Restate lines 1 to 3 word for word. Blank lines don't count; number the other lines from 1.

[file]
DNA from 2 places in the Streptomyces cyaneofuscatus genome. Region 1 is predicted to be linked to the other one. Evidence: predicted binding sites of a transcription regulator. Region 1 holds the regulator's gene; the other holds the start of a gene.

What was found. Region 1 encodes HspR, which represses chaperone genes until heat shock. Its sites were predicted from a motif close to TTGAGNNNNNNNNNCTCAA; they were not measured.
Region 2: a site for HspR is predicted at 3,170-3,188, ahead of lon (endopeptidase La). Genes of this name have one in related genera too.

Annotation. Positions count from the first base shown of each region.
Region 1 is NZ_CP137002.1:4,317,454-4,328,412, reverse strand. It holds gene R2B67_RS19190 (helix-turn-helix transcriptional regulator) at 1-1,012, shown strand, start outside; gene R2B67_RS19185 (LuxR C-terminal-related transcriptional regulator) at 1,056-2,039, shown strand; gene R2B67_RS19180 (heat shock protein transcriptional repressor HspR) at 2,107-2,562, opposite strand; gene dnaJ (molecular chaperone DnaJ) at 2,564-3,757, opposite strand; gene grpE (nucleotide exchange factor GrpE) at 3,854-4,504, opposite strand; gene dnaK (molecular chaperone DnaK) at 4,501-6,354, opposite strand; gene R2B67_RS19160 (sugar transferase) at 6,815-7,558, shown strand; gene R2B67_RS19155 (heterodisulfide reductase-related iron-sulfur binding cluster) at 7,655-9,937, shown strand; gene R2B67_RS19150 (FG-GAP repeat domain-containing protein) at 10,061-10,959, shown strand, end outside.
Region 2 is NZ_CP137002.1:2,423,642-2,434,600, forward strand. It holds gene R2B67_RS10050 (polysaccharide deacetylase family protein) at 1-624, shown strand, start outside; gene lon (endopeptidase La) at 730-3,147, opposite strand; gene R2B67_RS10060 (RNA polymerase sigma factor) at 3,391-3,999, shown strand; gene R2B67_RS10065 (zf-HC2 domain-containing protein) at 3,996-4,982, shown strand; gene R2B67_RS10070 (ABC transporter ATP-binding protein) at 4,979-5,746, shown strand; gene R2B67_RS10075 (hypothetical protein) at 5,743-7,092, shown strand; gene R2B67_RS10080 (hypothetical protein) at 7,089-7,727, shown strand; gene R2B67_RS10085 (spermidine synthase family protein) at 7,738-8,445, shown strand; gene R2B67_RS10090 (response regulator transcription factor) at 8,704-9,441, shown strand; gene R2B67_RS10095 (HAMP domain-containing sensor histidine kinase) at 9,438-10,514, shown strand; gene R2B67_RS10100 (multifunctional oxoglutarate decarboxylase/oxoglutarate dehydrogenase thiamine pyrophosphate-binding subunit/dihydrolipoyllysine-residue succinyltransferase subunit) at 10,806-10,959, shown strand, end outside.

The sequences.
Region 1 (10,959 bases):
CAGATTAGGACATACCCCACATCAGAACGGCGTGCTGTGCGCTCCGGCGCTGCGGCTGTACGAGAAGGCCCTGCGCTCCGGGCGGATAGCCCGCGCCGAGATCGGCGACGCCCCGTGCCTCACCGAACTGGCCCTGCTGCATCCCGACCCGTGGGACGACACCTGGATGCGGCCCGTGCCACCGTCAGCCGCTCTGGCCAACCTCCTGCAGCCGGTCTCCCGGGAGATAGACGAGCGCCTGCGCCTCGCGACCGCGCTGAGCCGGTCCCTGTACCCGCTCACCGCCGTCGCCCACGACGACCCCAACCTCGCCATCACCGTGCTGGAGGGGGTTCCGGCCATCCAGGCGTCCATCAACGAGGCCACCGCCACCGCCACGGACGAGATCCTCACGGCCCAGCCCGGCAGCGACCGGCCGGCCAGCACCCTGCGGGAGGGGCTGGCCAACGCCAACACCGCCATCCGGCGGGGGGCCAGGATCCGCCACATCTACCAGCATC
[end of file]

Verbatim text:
DNA from 2 places in the Streptomyces cyaneofuscatus genome. Region 1 is predicted to be linked to the other one. Evidence: predicted binding sites of a transcription regulator. Region 1 holds the regulator's gene; the other holds the start of a gene.

What was found. Region 1 encodes HspR, which represses chaperone genes until heat shock. Its sites were predicted from a motif close to TTGAGNNNNNNNNNCTCAA; they were not measured.
Region 2: a site for HspR is predicted at 3,170-3,188, ahead of lon (endopeptidase La). Genes of this name have one in related genera too.